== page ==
Figure 4: Malting and feed barley exports to China over 2019 (tonnes shipped)
Malting barley is subject to more rigorous specifications and thus attracts a price premium over feed. Although highly variable, Victorian Farmers’ Federation grains manager Simon McNair said malting barley’s premium over feed has historically been around $50/tonne.
Although it is likely that Australia will be pushed out of the Chinese barley market, at least for the next five years, it is not likely Australian barley producers will be left without alternative markets to trade in. Increasing exports to existing buyers in South Korea, Japan and Vietnam is an option, and a free trade agreement with Indonesia due in July is estimated to induce 500,000 to 1 million tonnes of barley exports. Even domestically there is plenty of demand for barley after natural disasters last year dug into reserves. However, these actors are predominantly interested in feed barley. The Chinese barley market has been particularly lucrative over recent years because of its strong demand for high quality malting barley.
The replacement of malting barley exports with feed barley exports will contribute to a loss for Australian barley farmers, as will the price drop ensuing from China’s departure from the barley market. Based on an estimated crop harvest of 12.5 million tonnes and a price drop of $40/tonne, Grain Producers Australia Chair Andrew Weidemann foresees an impact of up to $500 million. However, the decision of some Australian barley farmers to halt planting and the simultaneous spike in demand from Indonesian and domestic farmers may offset this price drop by filling the gap in demand and supply. Having said that, the ABARES’ $330 million estimate on the cost of Chinese barley tariffs has been described by farmers as “grossly underestimated”.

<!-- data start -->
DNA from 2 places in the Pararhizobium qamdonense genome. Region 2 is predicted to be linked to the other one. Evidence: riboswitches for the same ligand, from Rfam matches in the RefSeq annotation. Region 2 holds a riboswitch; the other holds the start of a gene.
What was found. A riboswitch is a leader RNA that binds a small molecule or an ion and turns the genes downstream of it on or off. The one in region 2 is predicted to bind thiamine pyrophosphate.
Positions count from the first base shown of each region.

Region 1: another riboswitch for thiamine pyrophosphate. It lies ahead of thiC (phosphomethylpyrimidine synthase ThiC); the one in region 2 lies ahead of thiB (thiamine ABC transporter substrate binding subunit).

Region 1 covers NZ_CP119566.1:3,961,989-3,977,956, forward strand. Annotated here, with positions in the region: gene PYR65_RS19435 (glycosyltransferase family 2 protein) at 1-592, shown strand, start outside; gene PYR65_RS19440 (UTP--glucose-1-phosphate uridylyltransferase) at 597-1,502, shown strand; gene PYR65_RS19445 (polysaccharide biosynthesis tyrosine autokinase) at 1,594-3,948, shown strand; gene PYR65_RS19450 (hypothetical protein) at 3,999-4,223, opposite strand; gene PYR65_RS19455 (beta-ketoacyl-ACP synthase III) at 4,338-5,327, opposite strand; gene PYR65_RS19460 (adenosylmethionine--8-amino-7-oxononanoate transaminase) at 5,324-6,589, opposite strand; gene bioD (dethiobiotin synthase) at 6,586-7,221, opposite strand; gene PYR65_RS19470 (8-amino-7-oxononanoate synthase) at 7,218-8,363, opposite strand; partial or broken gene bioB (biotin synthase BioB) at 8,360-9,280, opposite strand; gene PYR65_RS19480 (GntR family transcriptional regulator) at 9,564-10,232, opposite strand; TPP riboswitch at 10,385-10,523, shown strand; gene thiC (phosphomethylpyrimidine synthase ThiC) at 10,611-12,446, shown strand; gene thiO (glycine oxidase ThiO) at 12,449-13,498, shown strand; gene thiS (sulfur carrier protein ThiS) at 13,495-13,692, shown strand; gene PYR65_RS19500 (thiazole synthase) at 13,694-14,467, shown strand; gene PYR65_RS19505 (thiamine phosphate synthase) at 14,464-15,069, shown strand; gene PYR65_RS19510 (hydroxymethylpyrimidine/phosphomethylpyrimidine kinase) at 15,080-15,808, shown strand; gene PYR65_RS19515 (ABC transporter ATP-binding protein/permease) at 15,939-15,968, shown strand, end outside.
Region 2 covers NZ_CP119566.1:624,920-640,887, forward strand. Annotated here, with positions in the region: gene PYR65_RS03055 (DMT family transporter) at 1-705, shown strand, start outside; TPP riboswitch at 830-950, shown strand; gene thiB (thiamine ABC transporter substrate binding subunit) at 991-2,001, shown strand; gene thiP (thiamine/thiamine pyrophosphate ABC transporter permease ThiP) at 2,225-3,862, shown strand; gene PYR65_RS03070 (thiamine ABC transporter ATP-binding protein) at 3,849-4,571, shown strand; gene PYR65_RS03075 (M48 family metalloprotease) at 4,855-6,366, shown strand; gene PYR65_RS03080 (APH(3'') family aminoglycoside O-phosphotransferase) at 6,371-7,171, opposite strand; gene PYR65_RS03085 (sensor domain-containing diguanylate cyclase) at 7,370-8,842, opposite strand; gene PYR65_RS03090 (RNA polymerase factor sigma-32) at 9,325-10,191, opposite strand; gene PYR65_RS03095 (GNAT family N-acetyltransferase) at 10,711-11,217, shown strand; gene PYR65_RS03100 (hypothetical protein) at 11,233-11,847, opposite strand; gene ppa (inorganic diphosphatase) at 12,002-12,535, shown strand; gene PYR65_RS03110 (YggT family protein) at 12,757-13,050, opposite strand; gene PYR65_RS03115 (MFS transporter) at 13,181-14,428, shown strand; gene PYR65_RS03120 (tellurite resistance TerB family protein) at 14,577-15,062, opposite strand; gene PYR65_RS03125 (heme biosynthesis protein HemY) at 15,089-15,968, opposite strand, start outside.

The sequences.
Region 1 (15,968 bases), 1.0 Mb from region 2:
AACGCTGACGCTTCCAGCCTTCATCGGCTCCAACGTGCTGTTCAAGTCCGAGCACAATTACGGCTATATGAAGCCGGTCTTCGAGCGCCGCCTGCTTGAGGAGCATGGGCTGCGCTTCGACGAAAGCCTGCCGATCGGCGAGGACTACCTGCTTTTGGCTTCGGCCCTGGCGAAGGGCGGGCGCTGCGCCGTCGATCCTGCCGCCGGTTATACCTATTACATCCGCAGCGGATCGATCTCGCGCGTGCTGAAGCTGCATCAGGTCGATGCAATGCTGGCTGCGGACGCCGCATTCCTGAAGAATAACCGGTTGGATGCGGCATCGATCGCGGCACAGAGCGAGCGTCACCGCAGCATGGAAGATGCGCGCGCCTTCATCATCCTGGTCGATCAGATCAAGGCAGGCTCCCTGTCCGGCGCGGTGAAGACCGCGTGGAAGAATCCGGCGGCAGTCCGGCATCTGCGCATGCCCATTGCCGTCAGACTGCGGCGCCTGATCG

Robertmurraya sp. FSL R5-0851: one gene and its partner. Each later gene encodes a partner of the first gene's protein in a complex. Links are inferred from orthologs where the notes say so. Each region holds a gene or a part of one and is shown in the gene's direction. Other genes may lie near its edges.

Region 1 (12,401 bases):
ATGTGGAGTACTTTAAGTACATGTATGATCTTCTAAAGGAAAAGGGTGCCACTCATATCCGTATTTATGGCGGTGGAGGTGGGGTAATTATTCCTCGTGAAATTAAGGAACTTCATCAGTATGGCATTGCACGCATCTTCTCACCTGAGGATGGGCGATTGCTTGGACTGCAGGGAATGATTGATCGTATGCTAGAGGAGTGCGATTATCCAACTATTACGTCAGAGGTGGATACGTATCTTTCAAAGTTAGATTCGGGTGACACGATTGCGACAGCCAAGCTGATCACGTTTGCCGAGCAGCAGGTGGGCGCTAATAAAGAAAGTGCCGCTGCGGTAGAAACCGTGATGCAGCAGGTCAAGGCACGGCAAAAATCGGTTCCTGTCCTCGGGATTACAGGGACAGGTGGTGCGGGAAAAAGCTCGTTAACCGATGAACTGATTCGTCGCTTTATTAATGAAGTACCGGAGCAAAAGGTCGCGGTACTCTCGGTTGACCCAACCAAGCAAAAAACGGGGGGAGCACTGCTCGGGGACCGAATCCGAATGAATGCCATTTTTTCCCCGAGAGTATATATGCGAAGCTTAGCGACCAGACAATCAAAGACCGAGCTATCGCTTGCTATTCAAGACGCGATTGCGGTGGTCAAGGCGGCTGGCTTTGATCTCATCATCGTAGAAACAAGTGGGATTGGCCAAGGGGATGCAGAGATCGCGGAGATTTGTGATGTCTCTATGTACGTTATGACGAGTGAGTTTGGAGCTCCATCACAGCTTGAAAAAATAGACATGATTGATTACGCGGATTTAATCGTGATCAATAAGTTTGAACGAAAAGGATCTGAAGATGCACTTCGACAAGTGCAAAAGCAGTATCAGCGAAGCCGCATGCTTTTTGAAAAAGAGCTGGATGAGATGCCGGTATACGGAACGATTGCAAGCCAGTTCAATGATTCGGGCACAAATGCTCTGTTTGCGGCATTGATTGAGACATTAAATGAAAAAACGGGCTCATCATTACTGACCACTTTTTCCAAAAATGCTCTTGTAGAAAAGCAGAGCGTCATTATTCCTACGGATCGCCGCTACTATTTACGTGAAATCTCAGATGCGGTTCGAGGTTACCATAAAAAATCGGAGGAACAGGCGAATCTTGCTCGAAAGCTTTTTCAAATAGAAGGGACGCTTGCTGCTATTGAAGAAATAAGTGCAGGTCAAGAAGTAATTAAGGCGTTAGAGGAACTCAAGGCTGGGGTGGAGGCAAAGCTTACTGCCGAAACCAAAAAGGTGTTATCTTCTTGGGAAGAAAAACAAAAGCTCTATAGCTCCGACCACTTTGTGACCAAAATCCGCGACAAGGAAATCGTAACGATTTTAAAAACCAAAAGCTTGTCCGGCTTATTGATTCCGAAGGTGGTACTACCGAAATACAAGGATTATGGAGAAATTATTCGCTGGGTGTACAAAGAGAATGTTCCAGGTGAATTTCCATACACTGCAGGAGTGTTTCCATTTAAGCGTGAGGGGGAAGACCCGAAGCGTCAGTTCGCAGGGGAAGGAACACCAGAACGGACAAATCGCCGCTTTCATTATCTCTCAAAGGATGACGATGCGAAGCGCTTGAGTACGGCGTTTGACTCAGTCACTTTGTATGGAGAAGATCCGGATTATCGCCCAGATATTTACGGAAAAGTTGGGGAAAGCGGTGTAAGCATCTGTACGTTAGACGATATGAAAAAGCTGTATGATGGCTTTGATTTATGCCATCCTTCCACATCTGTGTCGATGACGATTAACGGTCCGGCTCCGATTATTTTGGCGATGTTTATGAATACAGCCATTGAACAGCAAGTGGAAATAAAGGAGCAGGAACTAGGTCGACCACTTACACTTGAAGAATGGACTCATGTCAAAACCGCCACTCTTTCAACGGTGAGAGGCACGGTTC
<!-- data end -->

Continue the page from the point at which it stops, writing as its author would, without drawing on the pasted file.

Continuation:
The silver lining for barley farmers across the nation could be the missing tariff on malt itself. As such, we may see direct trade between Australian malting houses and China’s beer brewing market burgeon in the coming months, thus offsetting losses. Anecdotally, there have also been talks of export spikes to Vietnam with the 1,500 kilometre border with China being used to circumvent the artificial trade barriers.
There is no doubt that the industries in question will be materially affected by the recent round of trade restrictions imposed on Australia by the Chinese government. While the barley tariffs will be felt most in Western Australia, Queensland will endure the brunt of the force from beef export suspensions.
But barley and beef could be the tip of the iceberg. The Chinese government demonstrated its willingness to escalate trade tensions last week when it advised its citizens to reassess travel plans to Australia due to an alleged rise in racial discrimination since the COVID-19 outbreak. Further trade restrictions could well be on the way.
This article was prepared by Ben Scott, Research Officer and Gene Tunny, Director at Adept Economics. Please get in touch with Ben (email@example.com) with any questions.